Do the hard work to make it inclusive

Back in August we had a challenge. We had a method of authentication that worked pretty well, but needed an NHS number.

If you have your NHS number we could be pretty sure to find you.

But NHS numbers aren’t something that everyone has to hand.

They should be on letters, prescriptions and the like.

But not everyone has had a recent appointment. Or keeps their letters. And some letters don’t include the NHS number (even though they should!). Never mind the NHS number being easy to find on a letter.

Though not a thing some users can’t get. Many users told us that they contacted their GP receptionist and after a few questions for given it. The NHS number represented a significant speed bump.

Something that stopped users being successful first time. And in the worst cases, a potential barrier.

Our challenge was to make accessing the service not rely on the NHS number.

But I didn’t want to throw away our path that worked for many.

The API we used however offered an alternative. We could get a patient by NHS number, but also by their personal details.

The details were:

  • name
  • date of birth
  • postcode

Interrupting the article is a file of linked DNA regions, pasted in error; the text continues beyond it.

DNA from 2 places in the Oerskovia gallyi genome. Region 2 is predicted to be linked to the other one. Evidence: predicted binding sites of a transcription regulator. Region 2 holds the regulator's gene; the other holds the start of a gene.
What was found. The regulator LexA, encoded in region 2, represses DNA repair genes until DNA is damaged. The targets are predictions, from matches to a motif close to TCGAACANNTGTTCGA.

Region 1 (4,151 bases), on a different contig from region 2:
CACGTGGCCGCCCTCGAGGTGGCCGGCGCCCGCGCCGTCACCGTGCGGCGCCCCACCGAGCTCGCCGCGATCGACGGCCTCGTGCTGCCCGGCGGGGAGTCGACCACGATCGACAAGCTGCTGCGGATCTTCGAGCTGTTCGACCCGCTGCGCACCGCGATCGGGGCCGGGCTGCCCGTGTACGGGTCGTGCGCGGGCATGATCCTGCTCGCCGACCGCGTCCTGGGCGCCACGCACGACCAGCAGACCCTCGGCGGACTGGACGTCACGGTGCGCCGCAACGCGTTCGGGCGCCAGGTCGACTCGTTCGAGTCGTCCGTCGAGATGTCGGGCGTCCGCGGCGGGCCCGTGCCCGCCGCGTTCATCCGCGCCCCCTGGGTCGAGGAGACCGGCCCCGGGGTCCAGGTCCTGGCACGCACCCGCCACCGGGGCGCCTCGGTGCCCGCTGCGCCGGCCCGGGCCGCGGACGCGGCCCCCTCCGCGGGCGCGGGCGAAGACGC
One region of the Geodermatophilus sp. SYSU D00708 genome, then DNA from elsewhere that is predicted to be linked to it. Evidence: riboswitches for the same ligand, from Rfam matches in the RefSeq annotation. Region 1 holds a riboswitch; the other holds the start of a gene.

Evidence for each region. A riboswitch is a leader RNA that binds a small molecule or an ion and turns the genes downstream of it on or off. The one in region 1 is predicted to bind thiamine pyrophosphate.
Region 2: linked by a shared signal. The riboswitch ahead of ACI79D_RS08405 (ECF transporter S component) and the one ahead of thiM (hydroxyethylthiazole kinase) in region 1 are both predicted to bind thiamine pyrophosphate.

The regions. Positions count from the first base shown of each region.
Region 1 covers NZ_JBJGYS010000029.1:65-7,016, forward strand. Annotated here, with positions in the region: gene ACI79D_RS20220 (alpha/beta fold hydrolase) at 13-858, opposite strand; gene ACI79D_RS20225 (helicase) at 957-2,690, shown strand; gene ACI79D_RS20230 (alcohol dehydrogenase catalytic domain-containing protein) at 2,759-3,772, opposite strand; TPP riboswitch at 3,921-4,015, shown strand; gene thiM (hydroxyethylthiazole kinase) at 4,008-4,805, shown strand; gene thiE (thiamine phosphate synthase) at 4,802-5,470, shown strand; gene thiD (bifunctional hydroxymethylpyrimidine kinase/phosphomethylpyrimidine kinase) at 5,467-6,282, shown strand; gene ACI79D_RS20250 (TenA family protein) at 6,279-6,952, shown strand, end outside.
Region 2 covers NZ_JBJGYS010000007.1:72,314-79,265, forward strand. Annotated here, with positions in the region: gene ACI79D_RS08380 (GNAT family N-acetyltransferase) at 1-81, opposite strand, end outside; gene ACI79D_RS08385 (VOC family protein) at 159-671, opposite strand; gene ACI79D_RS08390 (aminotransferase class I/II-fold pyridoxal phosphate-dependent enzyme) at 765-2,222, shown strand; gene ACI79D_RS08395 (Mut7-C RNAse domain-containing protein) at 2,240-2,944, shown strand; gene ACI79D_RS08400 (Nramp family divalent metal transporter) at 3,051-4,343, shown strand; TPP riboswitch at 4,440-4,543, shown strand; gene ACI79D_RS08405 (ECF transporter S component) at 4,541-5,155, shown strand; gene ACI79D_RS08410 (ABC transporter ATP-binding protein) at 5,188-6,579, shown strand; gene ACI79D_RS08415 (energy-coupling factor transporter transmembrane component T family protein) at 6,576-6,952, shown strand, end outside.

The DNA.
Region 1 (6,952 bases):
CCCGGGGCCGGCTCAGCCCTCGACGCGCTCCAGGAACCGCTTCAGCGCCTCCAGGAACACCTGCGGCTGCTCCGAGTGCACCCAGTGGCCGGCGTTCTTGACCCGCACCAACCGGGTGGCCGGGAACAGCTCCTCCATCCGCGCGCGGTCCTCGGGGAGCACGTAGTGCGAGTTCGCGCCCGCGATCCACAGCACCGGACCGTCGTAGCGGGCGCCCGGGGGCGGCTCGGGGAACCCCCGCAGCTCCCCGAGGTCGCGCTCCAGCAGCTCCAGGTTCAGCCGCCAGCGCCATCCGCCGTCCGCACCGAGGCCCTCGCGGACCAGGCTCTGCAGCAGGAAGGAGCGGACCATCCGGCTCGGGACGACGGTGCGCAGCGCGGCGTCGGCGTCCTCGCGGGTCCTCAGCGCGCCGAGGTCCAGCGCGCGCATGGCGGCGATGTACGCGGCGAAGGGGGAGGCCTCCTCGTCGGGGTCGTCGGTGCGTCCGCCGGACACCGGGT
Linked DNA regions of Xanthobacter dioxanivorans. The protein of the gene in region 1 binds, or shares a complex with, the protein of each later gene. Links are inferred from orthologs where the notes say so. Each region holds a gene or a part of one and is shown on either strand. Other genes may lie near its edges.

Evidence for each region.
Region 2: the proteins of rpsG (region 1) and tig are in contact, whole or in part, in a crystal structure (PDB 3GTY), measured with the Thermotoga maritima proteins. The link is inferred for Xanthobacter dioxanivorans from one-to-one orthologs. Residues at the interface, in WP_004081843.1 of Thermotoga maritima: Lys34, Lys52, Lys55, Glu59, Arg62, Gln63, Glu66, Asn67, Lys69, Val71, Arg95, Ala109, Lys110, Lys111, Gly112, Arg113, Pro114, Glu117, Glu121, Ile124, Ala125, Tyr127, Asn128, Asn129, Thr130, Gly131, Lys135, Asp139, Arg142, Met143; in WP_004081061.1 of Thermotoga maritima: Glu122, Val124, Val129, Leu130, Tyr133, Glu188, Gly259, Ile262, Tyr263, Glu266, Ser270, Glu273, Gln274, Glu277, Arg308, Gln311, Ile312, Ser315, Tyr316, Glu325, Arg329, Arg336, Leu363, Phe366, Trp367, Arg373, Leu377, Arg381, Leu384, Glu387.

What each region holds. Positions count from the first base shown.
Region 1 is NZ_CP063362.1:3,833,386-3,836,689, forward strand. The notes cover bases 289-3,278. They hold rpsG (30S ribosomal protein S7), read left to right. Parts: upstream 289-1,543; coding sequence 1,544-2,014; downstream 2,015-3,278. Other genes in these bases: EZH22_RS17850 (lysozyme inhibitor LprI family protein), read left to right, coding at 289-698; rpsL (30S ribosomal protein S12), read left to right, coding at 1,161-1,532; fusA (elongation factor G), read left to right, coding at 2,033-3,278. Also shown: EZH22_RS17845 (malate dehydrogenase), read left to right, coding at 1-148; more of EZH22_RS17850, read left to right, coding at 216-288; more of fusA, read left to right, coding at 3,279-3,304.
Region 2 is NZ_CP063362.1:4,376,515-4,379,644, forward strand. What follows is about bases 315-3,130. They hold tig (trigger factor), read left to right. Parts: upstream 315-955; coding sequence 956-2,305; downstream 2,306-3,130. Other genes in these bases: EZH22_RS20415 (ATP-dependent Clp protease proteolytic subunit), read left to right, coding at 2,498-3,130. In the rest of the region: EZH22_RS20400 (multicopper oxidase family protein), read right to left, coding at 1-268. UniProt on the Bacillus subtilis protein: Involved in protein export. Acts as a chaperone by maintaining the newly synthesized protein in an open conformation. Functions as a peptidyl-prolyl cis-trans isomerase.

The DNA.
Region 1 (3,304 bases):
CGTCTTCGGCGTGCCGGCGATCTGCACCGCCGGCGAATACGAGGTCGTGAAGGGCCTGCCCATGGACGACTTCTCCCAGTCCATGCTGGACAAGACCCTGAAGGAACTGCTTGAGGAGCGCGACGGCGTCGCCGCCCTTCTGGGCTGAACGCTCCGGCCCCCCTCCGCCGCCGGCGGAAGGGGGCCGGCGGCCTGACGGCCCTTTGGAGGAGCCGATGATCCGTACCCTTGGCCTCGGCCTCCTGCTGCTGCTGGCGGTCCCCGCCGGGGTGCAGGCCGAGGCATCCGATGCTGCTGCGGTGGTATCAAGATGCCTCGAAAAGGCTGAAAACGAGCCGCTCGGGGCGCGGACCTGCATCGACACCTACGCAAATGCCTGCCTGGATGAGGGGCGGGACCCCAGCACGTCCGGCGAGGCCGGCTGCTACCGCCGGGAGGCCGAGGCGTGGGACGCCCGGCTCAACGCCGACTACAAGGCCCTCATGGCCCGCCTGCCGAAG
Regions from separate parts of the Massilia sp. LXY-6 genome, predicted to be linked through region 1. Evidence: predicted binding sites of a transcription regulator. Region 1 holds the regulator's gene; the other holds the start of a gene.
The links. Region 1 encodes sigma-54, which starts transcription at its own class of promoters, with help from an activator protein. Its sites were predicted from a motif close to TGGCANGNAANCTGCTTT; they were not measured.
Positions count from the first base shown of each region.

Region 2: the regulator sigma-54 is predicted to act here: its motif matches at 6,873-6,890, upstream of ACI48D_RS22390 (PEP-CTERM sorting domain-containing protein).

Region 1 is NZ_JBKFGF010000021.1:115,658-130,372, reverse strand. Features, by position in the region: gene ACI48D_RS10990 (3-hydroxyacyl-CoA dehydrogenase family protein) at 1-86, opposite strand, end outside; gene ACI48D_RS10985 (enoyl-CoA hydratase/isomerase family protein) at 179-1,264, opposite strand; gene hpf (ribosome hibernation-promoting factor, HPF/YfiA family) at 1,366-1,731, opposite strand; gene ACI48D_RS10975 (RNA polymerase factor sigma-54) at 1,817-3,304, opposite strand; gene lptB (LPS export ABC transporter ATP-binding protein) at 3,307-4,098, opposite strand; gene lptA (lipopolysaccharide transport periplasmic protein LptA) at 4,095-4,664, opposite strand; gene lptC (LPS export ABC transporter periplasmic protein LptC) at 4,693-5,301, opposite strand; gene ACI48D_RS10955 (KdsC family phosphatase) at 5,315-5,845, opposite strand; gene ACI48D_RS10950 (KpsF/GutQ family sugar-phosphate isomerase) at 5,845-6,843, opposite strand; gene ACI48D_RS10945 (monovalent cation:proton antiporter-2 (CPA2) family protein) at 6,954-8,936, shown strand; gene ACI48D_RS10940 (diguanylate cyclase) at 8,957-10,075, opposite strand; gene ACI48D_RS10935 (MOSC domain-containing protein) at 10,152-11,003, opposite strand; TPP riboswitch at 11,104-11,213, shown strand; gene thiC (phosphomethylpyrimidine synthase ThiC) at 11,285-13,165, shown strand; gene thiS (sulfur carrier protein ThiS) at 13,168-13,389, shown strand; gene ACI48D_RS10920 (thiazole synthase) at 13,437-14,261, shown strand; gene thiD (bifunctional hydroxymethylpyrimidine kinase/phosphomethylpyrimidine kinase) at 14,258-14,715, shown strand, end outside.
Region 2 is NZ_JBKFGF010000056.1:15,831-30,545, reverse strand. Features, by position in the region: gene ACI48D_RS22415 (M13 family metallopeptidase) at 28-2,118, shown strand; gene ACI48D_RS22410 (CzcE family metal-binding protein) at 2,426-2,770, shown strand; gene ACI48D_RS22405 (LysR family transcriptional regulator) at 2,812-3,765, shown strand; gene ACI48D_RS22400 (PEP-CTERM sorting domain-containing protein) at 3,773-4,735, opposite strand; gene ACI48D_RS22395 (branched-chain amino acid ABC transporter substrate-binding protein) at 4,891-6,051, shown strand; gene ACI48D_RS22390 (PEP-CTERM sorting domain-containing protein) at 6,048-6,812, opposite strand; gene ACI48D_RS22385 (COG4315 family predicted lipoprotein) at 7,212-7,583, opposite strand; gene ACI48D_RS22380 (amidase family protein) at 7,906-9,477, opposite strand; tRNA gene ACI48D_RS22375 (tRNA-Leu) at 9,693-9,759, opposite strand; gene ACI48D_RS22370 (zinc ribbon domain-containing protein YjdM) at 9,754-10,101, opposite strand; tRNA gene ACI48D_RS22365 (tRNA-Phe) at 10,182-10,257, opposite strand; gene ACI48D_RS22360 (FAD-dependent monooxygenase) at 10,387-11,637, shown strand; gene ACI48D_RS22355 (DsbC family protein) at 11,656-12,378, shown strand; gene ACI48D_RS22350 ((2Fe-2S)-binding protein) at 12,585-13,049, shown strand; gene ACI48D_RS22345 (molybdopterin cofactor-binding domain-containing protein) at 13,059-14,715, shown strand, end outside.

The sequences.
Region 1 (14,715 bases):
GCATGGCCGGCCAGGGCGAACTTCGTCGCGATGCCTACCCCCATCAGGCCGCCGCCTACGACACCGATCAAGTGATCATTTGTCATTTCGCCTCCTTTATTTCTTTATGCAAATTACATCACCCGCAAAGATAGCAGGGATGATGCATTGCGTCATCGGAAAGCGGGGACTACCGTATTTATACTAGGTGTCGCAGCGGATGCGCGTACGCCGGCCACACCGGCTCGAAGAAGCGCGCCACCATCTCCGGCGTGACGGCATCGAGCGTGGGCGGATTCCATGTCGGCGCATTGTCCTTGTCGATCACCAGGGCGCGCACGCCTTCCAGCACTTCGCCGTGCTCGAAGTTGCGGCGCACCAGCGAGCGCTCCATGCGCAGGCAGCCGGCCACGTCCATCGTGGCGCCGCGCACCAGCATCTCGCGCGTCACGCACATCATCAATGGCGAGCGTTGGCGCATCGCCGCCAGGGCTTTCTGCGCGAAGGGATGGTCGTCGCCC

• and
  • gender

Name and date of birth confronted no significant issues. We knew some users would struggle a little with postcode.

But the biggest worry was gender.

The reason the API asked for that was because it was a clinical API.

It was a requirement for the API. No “wildcard” allowed. We’d need to ask for it.

We were also told we couldn’t get around this.

Though we knew many users wouldn’t blink at this question. Our service lets users choose if their data is used for research. We don’t want to embarrass or impede anyone making that choice.

Our service is for everyone.

New hope

In a meeting with colleagues from another service I noticed they used the same API. But weren’t asking for gender.

I pressed hard on how they got around it.

Email confirmation after the meeting we had an answer.

We could call the API several times for each gender or category stored.

The other service would have much higher traffic than ours. We had precedence and I had enough ammunition to get my way.

So, our service would do the hard work to call the API four times when a user gave us a postcode instead of an NHS number.

Several prototypes later, 800 a/b tested users later and we had confidence in our design.

Service redesigned. Service load tested. New way of using the service released.

Over one third of our users don’t bother with an irrelevant question.

Our service does the hard work to make it inclusive.

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